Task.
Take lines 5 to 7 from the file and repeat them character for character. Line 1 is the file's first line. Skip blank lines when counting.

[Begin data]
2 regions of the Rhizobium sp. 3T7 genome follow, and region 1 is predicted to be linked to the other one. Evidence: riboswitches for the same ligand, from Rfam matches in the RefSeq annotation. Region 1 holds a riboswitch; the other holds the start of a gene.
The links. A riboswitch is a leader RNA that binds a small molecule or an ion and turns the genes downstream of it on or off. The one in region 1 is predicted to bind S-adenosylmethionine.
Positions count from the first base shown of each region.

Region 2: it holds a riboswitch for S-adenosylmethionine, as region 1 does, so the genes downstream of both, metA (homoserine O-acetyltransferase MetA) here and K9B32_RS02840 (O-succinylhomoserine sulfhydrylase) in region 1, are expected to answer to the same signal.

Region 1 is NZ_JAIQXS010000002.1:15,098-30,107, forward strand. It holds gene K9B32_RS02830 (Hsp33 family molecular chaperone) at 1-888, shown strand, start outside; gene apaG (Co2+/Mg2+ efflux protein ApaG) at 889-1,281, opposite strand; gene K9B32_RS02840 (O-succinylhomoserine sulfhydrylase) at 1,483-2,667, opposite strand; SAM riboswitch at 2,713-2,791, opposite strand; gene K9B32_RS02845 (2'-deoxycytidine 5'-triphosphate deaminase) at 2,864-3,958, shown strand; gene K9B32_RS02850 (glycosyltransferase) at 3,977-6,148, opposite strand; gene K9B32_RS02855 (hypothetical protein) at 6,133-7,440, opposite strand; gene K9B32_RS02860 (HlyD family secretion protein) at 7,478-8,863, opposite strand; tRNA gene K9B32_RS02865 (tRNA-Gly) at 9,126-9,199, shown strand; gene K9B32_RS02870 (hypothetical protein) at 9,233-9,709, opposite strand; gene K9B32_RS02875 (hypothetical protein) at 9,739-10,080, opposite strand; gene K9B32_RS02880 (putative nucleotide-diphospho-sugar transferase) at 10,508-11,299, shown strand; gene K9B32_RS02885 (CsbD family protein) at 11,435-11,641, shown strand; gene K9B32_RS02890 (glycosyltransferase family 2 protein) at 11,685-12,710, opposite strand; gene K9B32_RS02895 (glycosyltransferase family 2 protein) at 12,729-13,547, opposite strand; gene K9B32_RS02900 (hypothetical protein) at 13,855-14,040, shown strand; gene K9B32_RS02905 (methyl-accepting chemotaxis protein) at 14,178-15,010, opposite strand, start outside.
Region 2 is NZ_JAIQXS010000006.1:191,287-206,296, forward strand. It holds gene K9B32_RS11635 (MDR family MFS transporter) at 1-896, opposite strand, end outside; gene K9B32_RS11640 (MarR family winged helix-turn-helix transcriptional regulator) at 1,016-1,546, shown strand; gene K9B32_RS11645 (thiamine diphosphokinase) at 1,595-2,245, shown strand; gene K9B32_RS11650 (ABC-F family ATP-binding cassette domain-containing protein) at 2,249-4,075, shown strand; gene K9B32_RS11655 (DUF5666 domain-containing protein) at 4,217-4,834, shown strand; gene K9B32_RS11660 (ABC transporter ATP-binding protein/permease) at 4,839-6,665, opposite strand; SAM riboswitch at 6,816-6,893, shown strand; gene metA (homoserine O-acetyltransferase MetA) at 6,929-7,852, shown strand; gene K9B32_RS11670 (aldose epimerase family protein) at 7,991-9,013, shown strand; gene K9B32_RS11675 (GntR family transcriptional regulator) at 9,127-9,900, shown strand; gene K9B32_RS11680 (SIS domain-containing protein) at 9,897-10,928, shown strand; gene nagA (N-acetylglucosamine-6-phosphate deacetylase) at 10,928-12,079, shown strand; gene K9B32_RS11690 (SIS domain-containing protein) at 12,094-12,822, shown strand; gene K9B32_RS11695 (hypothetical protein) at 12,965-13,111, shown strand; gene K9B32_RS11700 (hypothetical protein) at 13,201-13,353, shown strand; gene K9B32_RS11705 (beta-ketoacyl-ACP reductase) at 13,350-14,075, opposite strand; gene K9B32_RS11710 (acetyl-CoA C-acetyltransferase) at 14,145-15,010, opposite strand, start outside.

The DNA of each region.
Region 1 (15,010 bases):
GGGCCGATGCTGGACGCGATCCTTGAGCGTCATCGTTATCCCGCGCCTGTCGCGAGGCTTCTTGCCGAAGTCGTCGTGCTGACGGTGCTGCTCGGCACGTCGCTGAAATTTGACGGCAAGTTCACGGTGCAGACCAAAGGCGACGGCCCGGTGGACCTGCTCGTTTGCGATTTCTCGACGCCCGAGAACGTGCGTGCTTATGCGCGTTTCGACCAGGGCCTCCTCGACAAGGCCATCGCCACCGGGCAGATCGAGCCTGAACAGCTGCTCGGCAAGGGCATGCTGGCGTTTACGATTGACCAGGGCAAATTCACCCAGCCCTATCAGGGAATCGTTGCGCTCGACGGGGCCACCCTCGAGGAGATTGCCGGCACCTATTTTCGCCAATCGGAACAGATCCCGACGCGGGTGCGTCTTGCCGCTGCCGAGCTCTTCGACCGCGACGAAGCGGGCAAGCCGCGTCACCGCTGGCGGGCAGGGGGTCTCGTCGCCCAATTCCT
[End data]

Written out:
Region 1 is NZ_JAIQXS010000002.1:15,098-30,107, forward strand. It holds gene K9B32_RS02830 (Hsp33 family molecular chaperone) at 1-888, shown strand, start outside; gene apaG (Co2+/Mg2+ efflux protein ApaG) at 889-1,281, opposite strand; gene K9B32_RS02840 (O-succinylhomoserine sulfhydrylase) at 1,483-2,667, opposite strand; SAM riboswitch at 2,713-2,791, opposite strand; gene K9B32_RS02845 (2'-deoxycytidine 5'-triphosphate deaminase) at 2,864-3,958, shown strand; gene K9B32_RS02850 (glycosyltransferase) at 3,977-6,148, opposite strand; gene K9B32_RS02855 (hypothetical protein) at 6,133-7,440, opposite strand; gene K9B32_RS02860 (HlyD family secretion protein) at 7,478-8,863, opposite strand; tRNA gene K9B32_RS02865 (tRNA-Gly) at 9,126-9,199, shown strand; gene K9B32_RS02870 (hypothetical protein) at 9,233-9,709, opposite strand; gene K9B32_RS02875 (hypothetical protein) at 9,739-10,080, opposite strand; gene K9B32_RS02880 (putative nucleotide-diphospho-sugar transferase) at 10,508-11,299, shown strand; gene K9B32_RS02885 (CsbD family protein) at 11,435-11,641, shown strand; gene K9B32_RS02890 (glycosyltransferase family 2 protein) at 11,685-12,710, opposite strand; gene K9B32_RS02895 (glycosyltransferase family 2 protein) at 12,729-13,547, opposite strand; gene K9B32_RS02900 (hypothetical protein) at 13,855-14,040, shown strand; gene K9B32_RS02905 (methyl-accepting chemotaxis protein) at 14,178-15,010, opposite strand, start outside.
Region 2 is NZ_JAIQXS010000006.1:191,287-206,296, forward strand. It holds gene K9B32_RS11635 (MDR family MFS transporter) at 1-896, opposite strand, end outside; gene K9B32_RS11640 (MarR family winged helix-turn-helix transcriptional regulator) at 1,016-1,546, shown strand; gene K9B32_RS11645 (thiamine diphosphokinase) at 1,595-2,245, shown strand; gene K9B32_RS11650 (ABC-F family ATP-binding cassette domain-containing protein) at 2,249-4,075, shown strand; gene K9B32_RS11655 (DUF5666 domain-containing protein) at 4,217-4,834, shown strand; gene K9B32_RS11660 (ABC transporter ATP-binding protein/permease) at 4,839-6,665, opposite strand; SAM riboswitch at 6,816-6,893, shown strand; gene metA (homoserine O-acetyltransferase MetA) at 6,929-7,852, shown strand; gene K9B32_RS11670 (aldose epimerase family protein) at 7,991-9,013, shown strand; gene K9B32_RS11675 (GntR family transcriptional regulator) at 9,127-9,900, shown strand; gene K9B32_RS11680 (SIS domain-containing protein) at 9,897-10,928, shown strand; gene nagA (N-acetylglucosamine-6-phosphate deacetylase) at 10,928-12,079, shown strand; gene K9B32_RS11690 (SIS domain-containing protein) at 12,094-12,822, shown strand; gene K9B32_RS11695 (hypothetical protein) at 12,965-13,111, shown strand; gene K9B32_RS11700 (hypothetical protein) at 13,201-13,353, shown strand; gene K9B32_RS11705 (beta-ketoacyl-ACP reductase) at 13,350-14,075, opposite strand; gene K9B32_RS11710 (acetyl-CoA C-acetyltransferase) at 14,145-15,010, opposite strand, start outside.

The DNA of each region.